DeLeo flips 64 votes

Gambling vote shows dramatic turnaround in House from just two years ago

For a breakdown of the House roll call on gambling, click here.

House Speaker Robert DeLeo takes great pains to point out the differences between him and his predecessors but, if nothing else, the 120-37 vote to bring casinos and slots to Massachusetts demonstrates he’s no slouch when it comes to using the power of his office to get his way.

DeLeo easily reversed a vote from two years ago that killed Gov. Deval Patrick’s plan for three casinos and gave himself a large cushion for a veto-proof margin. The two-thirds majority vote also enabled him to attach an emergency preamble that will allow the bill to take effect immediately once it’s passed rather than after the normal 90-day waiting period, a delay that could have allowed opponents to keep it in limbo until an election referendum.

In 2008, then-Speaker Sal DiMasi, a staunch gambling opponent, urged House members to kill Patrick’s bill, which they did by sending it to committee for further study by a 106-48 vote. Two Republicans at the time voted against killing the bill but later said they meant to vote yes, according to the House journal, which made the margin DeLeo needed to overcome 108-46.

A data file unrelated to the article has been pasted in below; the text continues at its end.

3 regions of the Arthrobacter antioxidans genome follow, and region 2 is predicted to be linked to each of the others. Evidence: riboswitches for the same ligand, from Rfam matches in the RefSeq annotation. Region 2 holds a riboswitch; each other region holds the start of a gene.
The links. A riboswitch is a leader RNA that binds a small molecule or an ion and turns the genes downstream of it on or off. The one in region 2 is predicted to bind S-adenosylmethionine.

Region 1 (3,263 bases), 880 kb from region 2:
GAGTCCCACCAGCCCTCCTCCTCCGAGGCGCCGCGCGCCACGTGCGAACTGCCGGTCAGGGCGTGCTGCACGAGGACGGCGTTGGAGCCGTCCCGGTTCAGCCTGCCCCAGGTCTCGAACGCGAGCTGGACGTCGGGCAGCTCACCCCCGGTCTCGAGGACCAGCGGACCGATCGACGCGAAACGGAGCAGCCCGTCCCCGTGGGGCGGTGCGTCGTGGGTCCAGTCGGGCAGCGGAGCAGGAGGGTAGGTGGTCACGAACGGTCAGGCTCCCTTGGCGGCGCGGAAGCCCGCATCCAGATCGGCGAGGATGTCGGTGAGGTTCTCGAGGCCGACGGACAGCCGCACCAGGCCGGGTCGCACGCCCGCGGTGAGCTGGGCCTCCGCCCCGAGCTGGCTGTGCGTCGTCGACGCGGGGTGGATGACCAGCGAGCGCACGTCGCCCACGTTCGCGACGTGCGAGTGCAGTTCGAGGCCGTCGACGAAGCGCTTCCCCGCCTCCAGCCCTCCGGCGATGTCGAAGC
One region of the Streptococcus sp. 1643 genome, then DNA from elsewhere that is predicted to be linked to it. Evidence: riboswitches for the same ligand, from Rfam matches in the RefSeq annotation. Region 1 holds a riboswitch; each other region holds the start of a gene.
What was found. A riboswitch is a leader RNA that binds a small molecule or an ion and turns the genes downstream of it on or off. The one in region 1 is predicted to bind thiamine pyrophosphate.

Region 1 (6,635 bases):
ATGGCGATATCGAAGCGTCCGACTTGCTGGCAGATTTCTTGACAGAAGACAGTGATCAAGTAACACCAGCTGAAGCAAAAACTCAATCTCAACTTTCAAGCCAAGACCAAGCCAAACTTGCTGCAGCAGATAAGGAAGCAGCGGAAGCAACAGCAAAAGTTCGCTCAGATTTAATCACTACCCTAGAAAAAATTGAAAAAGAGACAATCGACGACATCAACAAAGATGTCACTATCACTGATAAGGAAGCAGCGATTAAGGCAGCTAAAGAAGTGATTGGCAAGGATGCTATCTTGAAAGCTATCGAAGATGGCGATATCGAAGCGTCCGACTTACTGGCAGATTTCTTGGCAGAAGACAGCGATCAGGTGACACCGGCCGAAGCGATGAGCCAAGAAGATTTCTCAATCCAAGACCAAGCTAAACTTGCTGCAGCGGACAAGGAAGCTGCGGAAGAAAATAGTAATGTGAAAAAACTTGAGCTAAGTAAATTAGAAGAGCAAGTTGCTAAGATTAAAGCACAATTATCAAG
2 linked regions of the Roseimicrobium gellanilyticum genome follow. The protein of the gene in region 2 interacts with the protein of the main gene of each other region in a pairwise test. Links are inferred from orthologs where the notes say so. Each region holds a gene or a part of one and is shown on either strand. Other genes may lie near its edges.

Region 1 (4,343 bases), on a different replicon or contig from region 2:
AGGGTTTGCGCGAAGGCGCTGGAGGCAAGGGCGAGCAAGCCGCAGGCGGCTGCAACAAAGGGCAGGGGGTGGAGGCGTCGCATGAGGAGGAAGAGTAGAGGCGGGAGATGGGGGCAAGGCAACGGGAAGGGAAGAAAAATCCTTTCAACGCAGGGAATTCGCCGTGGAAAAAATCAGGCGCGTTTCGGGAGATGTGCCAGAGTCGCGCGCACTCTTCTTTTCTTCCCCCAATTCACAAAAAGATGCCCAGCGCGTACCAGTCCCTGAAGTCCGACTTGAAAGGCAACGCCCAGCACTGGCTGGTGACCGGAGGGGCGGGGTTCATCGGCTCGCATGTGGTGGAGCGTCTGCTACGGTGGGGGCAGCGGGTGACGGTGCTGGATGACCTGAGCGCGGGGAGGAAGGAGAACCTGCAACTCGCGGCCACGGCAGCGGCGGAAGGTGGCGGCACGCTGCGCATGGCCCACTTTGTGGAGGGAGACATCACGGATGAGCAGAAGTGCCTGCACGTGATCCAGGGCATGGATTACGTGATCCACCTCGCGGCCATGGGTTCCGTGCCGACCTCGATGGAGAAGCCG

DeLeo went all in and, like a river card in Texas Hold ‘Em, flipped 64 members who voted against Patrick’s bill and won the support of 13 of the 17 new members since the 2008 vote, including Rep. Aaron Mischlewitz, a former aide to DiMasi who won his seat after DiMasi resigned amid corruption allegations. Five legislators who did not vote in 2008 cast their lot with DeLeo this time around, and he also secured the votes of 36 of the 46 members who voted for gambling in 2008. The two Republicans who voted both ways in 2008 supported gambling this year.

Most lawmakers who switched positions said the need for jobs overcame their concerns about gambling, but Rep. Ellen Story of Amherst indicated she changed her position in part because she feared there would be political consequences for people in the speaker’s inner circle who voted no.

Of the 37 anti-casino votes this time around, 29 were from members who stood firm in their opposition from the previous vote. Four members – two Democrats and two Republicans – voted to keep Patrick’s bill alive in 2008 but voted against gambling this week.

Meet the Author

Jack Sullivan

Senior Investigative Reporter, CommonWealth

About Jack Sullivan

Jack Sullivan is a veteran of the Boston newspaper scene for nearly three decades. Prior to joining CommonWealth, he was editorial page editor of The Patriot Ledger in Quincy, a part of the GateHouse Media chain. Prior to that he was news editor at another GateHouse paper, The Enterprise of Brockton, and also was city edition editor at the Ledger. Jack was an investigative and enterprise reporter and executive city editor at the Boston Herald and a reporter at The Boston Globe.

He has reported stories such as the federal investigation into the Teamsters, the workings of the Yawkey Trust and sale of the Red Sox, organized crime, the church sex abuse scandal and the September 11 terrorist attacks. He has covered the State House, state and local politics, K-16 education, courts, crime, and general assignment.